Serrated tussock is often thought of as an agricultural weed, and in Tasmania it is certainly the bane of many farmers. But its ability to colonise a wide range of habitats, dominate landscapes and disrupt ecosystems also makes it a threat to Hobart properties and bushland reserves.
Serrated tussock (Nassella trichotoma) forms dense stands, leading to increased fire risk and reduced land value. Identifying and managing this invasive grass is essential to safeguarding Hobart’s natural and economic resources.
Although small, occurrences of serrated tussock have been recorded in West Hobart, South Hobart, Mt Stuart and Lenah Valley. Most occurrences have been found in areas of new construction where earth moving equipment has been used, suggesting the seed arrived on machinery and equipment.
This highly invasive grass is hard to identify and often mistaken as native Poa, but telltale signs help distinguish it from native grasses:
- A purple feathery appearance when flowering in spring.
- In summer, the feathery seed heads turn golden brown as they mature.
- Tussocks often remain green over summer while other species brown off.
- Leaf blades are tightly rolled and feel cylindrical when rolled between the fingers, while other similar species have flat edges.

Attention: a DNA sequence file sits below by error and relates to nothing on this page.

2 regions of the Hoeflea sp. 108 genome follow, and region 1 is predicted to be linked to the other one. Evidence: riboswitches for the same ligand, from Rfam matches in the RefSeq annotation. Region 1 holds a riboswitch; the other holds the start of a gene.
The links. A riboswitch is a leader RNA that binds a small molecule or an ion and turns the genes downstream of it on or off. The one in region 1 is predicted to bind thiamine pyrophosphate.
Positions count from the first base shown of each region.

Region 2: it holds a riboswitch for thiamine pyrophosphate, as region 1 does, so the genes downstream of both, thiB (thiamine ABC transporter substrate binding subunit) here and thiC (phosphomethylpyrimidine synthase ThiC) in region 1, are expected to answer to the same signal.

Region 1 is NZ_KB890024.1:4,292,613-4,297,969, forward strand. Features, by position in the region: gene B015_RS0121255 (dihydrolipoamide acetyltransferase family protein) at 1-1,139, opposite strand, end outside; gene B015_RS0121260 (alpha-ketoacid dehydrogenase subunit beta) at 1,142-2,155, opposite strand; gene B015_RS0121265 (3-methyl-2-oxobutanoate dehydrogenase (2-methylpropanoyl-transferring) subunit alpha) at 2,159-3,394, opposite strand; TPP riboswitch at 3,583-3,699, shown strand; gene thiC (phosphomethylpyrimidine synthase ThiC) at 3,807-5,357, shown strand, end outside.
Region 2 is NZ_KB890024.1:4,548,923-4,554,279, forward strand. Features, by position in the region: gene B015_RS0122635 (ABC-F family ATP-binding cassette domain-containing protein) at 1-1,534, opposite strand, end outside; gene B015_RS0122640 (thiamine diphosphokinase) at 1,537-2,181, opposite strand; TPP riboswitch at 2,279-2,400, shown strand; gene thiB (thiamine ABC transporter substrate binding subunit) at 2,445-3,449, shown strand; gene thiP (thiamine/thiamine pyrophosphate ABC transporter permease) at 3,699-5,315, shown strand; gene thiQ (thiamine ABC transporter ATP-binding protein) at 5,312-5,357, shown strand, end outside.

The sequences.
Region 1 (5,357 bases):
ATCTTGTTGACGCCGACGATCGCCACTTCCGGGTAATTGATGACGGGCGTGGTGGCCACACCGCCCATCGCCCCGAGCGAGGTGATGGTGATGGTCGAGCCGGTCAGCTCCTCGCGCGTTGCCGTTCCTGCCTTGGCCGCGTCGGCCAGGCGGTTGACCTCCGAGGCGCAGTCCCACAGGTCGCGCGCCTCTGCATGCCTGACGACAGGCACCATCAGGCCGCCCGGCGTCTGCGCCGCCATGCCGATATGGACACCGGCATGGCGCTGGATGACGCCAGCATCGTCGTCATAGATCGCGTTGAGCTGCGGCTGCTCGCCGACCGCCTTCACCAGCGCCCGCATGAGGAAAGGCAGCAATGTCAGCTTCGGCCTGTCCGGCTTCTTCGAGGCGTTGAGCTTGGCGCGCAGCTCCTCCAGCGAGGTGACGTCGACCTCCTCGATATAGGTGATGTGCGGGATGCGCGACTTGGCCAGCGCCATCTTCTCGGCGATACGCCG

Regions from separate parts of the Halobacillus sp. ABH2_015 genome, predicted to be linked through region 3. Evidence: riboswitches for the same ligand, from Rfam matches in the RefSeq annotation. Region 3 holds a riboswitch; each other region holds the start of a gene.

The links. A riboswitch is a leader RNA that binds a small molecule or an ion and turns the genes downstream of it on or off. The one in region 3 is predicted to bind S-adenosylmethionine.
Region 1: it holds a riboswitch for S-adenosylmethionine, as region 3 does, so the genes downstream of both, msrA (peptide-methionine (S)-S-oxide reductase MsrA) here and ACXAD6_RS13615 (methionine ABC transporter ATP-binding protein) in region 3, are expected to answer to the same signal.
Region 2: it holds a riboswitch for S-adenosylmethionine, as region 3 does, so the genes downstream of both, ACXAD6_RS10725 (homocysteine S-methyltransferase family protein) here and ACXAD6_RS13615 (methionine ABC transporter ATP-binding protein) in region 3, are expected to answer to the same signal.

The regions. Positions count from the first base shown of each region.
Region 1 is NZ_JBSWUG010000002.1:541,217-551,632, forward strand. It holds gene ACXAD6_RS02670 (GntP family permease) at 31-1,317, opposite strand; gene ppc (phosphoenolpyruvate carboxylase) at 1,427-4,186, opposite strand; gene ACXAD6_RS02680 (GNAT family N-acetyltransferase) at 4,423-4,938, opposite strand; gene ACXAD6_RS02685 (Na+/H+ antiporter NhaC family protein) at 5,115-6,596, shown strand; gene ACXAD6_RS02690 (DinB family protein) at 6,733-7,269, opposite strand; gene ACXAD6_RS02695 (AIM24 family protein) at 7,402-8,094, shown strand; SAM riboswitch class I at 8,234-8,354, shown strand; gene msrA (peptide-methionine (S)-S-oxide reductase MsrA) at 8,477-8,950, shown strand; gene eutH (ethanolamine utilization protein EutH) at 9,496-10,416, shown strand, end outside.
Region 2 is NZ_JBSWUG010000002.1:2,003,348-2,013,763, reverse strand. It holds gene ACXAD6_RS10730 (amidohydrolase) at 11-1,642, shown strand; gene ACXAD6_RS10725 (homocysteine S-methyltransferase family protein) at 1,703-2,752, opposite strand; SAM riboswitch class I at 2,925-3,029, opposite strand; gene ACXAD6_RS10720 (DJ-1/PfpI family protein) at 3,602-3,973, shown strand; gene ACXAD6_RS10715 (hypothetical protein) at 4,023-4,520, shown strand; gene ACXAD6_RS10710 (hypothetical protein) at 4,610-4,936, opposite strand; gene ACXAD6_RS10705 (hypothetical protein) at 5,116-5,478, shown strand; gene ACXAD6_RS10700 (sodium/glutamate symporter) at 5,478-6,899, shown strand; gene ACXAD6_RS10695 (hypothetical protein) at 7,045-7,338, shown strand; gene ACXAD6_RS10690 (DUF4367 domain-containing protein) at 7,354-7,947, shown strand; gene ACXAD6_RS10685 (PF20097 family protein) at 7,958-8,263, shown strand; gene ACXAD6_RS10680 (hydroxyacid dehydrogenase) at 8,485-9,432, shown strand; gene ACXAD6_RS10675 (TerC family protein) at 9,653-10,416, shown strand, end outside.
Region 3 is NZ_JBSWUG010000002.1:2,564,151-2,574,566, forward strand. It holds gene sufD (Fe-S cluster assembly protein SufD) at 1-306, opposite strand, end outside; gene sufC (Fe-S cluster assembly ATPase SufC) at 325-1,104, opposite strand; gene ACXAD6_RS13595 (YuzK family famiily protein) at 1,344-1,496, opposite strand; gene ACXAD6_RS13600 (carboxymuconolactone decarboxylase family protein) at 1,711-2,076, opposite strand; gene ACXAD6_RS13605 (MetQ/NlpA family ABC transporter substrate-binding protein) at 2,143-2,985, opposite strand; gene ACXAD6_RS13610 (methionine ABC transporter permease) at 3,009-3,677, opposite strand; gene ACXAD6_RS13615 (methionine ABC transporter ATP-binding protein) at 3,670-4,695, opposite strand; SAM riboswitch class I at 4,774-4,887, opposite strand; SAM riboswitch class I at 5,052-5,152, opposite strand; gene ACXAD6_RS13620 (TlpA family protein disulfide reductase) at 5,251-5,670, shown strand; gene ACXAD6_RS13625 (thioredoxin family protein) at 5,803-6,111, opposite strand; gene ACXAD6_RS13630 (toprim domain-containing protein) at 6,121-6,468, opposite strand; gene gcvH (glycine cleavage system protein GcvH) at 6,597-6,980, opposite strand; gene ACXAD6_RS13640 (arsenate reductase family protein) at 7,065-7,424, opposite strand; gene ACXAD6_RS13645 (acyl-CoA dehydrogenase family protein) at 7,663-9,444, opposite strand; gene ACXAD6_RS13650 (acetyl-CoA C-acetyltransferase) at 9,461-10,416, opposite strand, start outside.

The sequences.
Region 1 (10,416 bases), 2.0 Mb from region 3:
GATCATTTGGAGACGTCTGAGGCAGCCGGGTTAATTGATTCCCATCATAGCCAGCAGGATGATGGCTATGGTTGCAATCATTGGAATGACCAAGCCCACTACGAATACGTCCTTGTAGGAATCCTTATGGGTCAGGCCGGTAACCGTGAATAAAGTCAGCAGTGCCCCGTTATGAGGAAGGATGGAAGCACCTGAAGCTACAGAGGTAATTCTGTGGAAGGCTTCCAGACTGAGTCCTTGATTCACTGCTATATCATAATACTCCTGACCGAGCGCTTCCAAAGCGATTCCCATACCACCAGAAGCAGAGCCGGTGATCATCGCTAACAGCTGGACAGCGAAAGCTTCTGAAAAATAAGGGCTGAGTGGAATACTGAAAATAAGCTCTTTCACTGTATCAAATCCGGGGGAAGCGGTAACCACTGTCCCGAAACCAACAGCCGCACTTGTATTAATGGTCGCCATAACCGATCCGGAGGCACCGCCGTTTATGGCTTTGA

- If leaves are dragged between the fingers from tip to base, fine serrations can be felt.
We don’t want to see this farmers’ scourge get a foothold in Hobart, so please report this weed if you think you have it on your property or see it in your neighbourhood.
You can find more information on how to identify serrated tussock on the Department of Natural Resources and Environment website.
You can help control the spread of serrated tussock by:
- ensuring earth moving and mowing equipment is cleaned prior to entering your property
- reporting occurrences of serrated tussock.
If you think you have serrated tussock on your property or have seen it please contact the City of Hobart on 03 6238 2887 or email firstname.lastname@example.org